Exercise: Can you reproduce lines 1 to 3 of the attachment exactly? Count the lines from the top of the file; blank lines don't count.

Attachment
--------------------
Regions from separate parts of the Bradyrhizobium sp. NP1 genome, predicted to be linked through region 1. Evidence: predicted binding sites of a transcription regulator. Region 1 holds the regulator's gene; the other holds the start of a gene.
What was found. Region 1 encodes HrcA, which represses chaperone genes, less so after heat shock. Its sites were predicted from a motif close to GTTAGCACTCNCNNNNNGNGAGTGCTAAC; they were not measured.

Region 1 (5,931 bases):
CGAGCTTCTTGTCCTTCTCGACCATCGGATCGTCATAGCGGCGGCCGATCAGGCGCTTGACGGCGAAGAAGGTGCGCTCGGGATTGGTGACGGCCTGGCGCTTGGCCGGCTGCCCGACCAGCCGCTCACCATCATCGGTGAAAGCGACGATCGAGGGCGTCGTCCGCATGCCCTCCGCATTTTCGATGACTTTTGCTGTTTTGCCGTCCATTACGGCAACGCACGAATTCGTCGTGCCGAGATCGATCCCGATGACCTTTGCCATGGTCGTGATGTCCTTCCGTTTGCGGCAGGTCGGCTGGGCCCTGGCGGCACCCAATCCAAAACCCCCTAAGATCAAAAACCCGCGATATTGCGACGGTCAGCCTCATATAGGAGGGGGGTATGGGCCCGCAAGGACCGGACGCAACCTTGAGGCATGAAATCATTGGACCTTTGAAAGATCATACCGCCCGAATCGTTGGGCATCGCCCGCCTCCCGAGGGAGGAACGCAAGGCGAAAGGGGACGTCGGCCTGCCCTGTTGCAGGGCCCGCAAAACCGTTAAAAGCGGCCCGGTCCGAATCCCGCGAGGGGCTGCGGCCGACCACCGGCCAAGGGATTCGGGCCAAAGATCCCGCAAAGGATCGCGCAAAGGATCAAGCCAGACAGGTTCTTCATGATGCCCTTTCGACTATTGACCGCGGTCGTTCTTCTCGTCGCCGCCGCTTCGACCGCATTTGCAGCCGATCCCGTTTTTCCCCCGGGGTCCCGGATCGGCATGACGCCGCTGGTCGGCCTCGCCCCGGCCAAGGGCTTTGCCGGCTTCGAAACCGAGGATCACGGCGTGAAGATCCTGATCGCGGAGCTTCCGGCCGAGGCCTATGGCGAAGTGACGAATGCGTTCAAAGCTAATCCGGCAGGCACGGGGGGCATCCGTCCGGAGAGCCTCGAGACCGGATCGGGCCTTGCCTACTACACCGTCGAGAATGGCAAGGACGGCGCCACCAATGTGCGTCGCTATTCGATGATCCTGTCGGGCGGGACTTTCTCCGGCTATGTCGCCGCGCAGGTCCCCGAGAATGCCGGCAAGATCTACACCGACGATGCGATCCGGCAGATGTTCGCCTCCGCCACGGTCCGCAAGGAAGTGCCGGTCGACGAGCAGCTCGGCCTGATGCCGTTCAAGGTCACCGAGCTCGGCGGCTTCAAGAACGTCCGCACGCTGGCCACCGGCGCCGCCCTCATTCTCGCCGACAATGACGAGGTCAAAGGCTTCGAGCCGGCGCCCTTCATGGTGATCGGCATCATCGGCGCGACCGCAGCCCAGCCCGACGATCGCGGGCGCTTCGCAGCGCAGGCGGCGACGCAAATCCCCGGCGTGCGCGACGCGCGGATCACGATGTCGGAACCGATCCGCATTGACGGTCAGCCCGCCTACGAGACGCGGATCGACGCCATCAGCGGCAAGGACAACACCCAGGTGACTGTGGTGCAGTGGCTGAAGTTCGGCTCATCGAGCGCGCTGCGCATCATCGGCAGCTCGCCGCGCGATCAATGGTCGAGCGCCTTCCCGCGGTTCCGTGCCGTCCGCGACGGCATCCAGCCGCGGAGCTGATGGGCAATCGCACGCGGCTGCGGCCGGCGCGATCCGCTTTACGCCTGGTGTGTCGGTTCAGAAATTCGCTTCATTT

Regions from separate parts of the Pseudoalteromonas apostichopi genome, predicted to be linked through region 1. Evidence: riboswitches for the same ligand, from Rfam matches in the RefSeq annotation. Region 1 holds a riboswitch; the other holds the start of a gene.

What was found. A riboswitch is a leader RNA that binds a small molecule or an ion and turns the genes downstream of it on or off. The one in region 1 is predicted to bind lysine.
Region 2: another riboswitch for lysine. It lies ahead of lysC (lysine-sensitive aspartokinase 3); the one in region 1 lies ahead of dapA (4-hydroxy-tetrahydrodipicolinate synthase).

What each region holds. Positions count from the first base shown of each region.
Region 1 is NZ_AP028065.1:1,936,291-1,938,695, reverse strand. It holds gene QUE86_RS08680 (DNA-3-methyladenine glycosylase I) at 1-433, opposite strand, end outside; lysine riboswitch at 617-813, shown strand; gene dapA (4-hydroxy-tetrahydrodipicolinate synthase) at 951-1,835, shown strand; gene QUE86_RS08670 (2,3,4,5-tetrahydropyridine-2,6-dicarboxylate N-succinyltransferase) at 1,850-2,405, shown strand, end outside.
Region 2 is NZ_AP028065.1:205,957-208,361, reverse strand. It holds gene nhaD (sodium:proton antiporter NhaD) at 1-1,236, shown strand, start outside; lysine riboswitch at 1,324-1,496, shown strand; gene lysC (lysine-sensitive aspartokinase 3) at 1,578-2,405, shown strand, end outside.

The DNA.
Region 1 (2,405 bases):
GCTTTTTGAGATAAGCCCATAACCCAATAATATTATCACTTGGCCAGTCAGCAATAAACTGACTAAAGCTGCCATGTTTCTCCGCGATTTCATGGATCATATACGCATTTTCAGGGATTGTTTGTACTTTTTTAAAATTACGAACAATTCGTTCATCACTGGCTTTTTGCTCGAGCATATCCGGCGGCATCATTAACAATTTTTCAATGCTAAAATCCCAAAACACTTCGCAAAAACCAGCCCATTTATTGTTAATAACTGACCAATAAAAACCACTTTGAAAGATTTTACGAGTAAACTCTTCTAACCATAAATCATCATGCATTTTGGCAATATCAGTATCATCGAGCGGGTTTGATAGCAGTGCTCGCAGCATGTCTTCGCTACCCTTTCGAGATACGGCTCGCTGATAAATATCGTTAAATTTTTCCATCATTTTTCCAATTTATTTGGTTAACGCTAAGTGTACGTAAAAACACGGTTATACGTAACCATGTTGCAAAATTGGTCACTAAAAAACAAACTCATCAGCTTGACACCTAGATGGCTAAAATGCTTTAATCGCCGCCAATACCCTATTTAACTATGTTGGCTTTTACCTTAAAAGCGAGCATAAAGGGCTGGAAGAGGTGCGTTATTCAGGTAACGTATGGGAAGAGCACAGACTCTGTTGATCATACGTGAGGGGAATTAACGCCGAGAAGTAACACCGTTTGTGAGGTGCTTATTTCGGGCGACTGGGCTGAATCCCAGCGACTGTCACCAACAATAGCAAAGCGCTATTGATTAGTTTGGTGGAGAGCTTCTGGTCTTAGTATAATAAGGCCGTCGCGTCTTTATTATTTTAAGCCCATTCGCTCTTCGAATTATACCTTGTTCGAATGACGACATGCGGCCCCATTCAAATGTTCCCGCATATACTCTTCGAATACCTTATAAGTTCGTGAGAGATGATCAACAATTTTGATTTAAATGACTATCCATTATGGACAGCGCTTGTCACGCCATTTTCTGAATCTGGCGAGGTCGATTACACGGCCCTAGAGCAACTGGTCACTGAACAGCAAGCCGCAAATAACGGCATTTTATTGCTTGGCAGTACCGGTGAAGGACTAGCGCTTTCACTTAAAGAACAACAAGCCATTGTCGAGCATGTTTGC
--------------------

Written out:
Regions from separate parts of the Bradyrhizobium sp. NP1 genome, predicted to be linked through region 1. Evidence: predicted binding sites of a transcription regulator. Region 1 holds the regulator's gene; the other holds the start of a gene.
What was found. Region 1 encodes HrcA, which represses chaperone genes, less so after heat shock. Its sites were predicted from a motif close to GTTAGCACTCNCNNNNNGNGAGTGCTAAC; they were not measured.

Region 1 (5,931 bases):